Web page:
- By virtue of complementary insights, expertise, and resources, the collaboration between EPFL (Hanahan and Cathrin Brisken labs) and Lund (Pietras and Borg labs) is making exciting progress in elucidating mechanisms of human breast cancer, and other cancers, with the exciting possibility to translate this new knowledge into innovative new therapies. The broader Lund-Lausanne collaboration involving as well CHUV (Coukos lab) and Lund (Borrebaeck) is shaping the important frontier of cancer immunotherapy.
When asked about what he thinks are the central qualities to a good collaboration Prof Hanahan answered:
- Collegiality, complementarity of expertise, and a commitment to regular communications and interactions to maintain momentum and drive progress.
Aside from it being the “World Cancer Day” at the day of the conference, it was also the one-year anniversary of the Lund University Cancer Centre (LUCC). For this year’s “Focus on Cancer Collaboration” there was a new item on the conference program, “Challenges”, developed by LUCC and LU Innovation. In order to promote and to facilitate for an eventual amplified collaborative relation in cancer research between the three entitites of the triple helix – the academic world, the world of industry and the public health sector/clinicians – a workshop-like forum or interactive platform for discussing topics in cancer research was created.
These “Challenges” as they were called, served as a seed for a possible future collaboration. LUCC's different strategic networks within cancer research formed eight different paths where the discussions were carried out, and was moderated by representatives from the network.
The outcome of these Challenges was positive. Many participants said that they appreciated the forum and to be able to talk to colleagues working across the different fields. One participant expressed the following:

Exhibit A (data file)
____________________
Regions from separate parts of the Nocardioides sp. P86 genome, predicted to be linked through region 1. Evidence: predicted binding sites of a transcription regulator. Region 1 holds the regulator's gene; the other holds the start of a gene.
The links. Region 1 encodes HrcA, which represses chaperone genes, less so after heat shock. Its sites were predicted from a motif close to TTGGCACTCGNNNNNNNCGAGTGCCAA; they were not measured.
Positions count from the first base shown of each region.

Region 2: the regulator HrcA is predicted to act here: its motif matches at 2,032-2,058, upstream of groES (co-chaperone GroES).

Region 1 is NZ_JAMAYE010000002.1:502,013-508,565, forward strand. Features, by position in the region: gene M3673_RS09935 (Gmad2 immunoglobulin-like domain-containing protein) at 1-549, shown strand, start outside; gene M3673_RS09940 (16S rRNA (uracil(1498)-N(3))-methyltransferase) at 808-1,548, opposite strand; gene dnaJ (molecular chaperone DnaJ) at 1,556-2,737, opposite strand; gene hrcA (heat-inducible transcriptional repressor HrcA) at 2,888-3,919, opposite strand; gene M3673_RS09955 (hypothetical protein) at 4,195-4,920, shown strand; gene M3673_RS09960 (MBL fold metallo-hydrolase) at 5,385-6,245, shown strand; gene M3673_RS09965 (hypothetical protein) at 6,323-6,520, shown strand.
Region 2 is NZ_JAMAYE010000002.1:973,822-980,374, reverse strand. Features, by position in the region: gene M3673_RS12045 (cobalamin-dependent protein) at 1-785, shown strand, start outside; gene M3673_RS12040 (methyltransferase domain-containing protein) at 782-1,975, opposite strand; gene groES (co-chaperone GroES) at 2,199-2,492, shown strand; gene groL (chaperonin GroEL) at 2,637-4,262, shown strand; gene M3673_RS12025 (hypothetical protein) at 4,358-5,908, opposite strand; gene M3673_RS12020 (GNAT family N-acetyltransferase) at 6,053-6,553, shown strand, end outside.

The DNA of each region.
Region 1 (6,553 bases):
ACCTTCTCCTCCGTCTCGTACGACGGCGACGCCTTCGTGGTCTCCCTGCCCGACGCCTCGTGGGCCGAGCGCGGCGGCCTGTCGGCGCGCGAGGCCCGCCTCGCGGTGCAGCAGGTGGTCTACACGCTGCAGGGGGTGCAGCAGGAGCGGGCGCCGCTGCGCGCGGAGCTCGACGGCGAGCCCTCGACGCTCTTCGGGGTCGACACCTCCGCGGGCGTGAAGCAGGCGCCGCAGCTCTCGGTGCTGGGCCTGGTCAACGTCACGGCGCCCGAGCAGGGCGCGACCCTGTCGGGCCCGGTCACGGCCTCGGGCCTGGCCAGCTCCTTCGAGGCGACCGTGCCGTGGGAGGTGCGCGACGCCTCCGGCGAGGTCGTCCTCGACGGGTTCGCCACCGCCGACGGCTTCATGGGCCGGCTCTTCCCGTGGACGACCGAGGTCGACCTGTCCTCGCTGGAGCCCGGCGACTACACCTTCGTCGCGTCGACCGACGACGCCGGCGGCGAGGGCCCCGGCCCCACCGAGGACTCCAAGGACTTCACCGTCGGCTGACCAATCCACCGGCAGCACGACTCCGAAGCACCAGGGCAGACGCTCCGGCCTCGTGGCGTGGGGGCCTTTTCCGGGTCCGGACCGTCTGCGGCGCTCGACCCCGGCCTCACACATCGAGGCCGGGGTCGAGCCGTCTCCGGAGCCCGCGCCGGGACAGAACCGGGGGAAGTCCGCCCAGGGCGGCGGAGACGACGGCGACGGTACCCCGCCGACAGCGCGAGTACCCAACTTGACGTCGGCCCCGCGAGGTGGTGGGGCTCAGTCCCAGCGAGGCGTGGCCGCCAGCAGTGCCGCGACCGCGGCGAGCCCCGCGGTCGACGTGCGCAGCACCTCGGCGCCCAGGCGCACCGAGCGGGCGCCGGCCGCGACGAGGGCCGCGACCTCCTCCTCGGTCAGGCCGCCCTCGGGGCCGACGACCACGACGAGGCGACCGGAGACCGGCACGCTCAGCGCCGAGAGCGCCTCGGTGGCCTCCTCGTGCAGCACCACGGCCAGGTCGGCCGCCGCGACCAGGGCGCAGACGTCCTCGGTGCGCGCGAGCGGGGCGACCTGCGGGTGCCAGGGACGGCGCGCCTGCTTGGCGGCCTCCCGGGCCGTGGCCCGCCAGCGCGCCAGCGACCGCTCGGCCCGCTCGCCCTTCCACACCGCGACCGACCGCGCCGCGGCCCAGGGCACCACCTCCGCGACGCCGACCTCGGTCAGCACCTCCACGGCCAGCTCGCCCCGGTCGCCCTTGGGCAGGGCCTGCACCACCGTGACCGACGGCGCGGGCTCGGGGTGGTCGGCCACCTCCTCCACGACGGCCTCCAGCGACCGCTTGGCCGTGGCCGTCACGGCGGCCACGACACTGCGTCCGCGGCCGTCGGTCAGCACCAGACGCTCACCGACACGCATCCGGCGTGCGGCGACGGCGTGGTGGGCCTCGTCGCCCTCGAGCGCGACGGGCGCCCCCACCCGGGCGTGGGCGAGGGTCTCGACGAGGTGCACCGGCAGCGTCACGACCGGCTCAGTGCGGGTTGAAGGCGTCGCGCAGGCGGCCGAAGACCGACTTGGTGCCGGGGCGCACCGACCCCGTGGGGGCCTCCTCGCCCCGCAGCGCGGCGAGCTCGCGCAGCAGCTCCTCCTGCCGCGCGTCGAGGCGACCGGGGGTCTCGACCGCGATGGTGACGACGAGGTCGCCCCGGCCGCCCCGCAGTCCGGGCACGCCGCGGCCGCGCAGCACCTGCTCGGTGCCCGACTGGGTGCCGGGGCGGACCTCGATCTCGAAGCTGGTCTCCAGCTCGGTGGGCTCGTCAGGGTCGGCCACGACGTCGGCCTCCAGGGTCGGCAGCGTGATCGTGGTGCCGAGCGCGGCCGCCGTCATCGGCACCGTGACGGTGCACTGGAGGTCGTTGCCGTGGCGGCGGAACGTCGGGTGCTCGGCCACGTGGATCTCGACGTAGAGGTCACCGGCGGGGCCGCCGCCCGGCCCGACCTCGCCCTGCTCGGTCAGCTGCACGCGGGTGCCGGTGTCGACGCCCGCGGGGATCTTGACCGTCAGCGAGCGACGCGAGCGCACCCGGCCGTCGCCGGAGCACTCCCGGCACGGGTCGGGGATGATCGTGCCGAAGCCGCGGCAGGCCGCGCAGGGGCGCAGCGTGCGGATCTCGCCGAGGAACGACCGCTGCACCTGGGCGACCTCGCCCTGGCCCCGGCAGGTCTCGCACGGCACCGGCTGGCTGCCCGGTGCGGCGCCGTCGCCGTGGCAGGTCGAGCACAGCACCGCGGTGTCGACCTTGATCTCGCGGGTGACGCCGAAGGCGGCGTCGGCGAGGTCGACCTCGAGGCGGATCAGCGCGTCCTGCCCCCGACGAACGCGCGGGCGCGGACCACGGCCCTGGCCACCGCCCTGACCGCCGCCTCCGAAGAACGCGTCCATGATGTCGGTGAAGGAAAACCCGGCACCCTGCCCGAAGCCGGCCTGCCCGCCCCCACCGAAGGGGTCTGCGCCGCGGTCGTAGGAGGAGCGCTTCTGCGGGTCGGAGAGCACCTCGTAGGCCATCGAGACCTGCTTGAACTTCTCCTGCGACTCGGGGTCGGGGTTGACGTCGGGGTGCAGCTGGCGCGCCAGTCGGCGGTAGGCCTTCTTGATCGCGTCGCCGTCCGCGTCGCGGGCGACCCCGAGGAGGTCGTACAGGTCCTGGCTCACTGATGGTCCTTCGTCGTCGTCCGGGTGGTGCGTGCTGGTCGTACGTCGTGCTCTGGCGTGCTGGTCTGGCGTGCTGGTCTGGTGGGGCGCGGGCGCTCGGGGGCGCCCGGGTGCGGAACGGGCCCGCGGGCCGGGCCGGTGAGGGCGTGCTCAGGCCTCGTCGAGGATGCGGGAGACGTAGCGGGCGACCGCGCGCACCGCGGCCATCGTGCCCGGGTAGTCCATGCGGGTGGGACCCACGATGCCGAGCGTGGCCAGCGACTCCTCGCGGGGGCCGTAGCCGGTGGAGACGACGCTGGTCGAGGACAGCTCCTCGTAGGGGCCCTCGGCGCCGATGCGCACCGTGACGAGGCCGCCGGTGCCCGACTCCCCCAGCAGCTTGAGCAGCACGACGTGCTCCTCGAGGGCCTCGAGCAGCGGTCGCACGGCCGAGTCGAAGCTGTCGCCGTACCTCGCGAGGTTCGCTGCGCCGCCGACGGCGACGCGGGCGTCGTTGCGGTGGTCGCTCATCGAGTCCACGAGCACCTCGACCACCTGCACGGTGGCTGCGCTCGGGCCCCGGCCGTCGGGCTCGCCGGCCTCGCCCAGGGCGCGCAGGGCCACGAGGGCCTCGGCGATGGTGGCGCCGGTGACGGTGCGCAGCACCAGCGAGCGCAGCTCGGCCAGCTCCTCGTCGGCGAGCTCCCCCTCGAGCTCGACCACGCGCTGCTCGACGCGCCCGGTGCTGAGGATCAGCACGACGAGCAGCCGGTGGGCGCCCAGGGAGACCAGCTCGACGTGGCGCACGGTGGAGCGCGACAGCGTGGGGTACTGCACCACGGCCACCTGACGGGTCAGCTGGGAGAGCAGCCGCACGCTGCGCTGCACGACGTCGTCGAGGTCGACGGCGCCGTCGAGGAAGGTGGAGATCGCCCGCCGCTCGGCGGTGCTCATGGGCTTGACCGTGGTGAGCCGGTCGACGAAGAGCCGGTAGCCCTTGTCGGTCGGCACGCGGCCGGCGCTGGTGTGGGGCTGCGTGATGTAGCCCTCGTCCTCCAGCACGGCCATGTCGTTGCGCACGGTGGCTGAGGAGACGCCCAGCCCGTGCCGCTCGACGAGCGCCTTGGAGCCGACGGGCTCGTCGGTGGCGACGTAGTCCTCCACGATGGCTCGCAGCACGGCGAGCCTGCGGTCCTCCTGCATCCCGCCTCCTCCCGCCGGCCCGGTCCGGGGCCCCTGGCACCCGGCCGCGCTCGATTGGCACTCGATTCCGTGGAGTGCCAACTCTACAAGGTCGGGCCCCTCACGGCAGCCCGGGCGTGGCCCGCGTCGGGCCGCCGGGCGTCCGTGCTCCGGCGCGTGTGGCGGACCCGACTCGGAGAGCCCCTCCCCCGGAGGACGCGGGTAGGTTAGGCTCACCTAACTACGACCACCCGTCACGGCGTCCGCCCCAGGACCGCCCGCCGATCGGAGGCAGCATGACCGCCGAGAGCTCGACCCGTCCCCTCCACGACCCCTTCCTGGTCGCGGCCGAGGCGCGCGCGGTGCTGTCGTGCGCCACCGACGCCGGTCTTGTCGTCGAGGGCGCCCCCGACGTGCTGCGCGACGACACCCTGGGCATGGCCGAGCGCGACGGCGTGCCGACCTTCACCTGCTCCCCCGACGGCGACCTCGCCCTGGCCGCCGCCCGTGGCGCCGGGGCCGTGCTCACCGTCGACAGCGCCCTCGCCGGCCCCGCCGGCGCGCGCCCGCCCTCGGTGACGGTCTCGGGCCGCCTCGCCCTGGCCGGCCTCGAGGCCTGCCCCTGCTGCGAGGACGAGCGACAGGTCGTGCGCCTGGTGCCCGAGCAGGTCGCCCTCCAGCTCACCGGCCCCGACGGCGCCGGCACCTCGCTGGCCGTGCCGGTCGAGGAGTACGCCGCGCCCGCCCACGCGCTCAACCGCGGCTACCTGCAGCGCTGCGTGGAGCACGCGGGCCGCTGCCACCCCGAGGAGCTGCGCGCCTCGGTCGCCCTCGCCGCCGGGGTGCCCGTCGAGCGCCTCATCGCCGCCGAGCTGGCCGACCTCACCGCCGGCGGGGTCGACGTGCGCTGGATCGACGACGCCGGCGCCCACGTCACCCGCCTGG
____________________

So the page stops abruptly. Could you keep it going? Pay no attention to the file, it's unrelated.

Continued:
- I mean now I have more contacts, so if I'm in the future ever in need to discuss something for a future project with say, someone working in cancer diagnostics, I can now more easily get in contact with that person. It is only one phone call away now!
Presenting "the Challenges" was Professor Kristian Pietras, from the Department of Translational Cancer Research and Director of the LUCC, together with Cecilia Jädert, Business developer at LU Innovation. Cecilia Jädert was overall happy with the Challenges and the results of the conference. Participating in the Challenges was also Åsa Dahm, CEO of the Peritus Clinic. Commenting on the experience of this she said:
- We had discussions with urological malignancies participants that was interesting!
Since future collaboration is central to the conference, she also expressed what she think is central to a good collaboration. With the example of the Peritus Clinic, which only started in September of last year, she commented:
-It is unbelievably crucial for a researcher to be close to a clinic when conducting clinical trials; to get tissue samples, to get blood, and to be able to take part of the technical parameters from all the equipment that we can generate here, this means that you can find a huge number of collaboration areas for the different types of research.
Dr. Lao Saal, Co-Founder and CEO of SAGA Diagnostics and Associate Professor and Head, Translational Oncogenomics Unit, Division of Oncology, Lund University Cancer Center at Medicon Village was one of the presenters at the conference. He has been a participant of the conference several times.
- I think that Medicon Village does a really good job of hosting different kind of events, and “Focus on Cancer Collaboration” is one of them. If it weren’t for the pandemic there is usually a handful of networking events here every year. Some of them are very cancer-focused and others are more general life science events. But I think that part of the environment that makes Medicon Village work is that people are physically close by and there are a lot of occasions to meet and interact; such as going to the same cafeteria, the same conferences, and other events. I think part of what holds Medicon Village together are the gatherings like the conference “Focus on Cancer Collaboration”.
Written by: Felix Borrebaeck